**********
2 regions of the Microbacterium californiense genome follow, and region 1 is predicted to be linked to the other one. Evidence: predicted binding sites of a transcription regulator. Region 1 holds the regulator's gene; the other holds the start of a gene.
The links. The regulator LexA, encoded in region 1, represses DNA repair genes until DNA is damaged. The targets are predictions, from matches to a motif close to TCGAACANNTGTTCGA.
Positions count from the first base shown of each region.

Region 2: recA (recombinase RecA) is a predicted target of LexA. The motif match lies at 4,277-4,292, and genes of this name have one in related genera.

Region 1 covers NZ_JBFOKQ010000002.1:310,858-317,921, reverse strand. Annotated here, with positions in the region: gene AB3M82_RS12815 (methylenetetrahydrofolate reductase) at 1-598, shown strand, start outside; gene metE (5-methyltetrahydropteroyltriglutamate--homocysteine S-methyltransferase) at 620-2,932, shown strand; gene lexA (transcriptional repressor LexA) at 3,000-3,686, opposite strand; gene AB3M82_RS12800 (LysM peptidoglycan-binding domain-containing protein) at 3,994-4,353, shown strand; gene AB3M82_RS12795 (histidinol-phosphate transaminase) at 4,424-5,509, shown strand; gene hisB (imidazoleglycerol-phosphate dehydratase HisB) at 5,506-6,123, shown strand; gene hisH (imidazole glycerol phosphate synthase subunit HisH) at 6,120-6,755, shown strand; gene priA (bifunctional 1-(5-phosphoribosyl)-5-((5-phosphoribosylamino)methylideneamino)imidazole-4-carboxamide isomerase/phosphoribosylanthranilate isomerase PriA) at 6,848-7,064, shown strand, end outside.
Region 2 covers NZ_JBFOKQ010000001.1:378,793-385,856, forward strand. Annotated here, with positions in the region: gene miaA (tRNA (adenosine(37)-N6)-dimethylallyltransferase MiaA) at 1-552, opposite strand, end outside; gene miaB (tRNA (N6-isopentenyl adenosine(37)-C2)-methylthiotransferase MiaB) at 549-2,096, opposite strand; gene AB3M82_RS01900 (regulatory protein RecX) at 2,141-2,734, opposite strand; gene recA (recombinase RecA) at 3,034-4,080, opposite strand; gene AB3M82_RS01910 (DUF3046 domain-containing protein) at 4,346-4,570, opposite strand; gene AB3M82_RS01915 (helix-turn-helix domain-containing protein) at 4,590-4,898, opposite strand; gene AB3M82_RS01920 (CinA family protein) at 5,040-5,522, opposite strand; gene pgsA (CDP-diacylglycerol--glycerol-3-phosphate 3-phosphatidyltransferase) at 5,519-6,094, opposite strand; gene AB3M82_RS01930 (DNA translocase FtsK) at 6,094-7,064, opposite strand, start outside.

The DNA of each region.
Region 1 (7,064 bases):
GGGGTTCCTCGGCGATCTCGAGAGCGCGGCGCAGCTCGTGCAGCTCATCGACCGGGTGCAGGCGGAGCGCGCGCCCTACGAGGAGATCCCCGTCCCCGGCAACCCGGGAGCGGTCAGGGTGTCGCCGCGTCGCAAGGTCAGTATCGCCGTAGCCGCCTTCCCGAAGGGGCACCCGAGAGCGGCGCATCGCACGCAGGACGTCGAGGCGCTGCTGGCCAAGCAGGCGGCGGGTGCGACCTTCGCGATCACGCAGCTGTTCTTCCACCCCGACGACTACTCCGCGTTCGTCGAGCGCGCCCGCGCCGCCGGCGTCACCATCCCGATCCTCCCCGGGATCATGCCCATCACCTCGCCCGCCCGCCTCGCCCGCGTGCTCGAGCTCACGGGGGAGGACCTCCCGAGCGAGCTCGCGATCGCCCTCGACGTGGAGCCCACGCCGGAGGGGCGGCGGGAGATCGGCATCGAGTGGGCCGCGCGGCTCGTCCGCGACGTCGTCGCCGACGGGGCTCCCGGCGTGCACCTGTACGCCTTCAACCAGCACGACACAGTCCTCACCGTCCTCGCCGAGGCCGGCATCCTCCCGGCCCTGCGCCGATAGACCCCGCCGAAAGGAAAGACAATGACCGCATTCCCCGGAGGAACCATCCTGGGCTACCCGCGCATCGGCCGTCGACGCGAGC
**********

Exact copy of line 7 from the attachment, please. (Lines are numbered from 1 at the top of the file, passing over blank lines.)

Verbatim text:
The DNA of each region.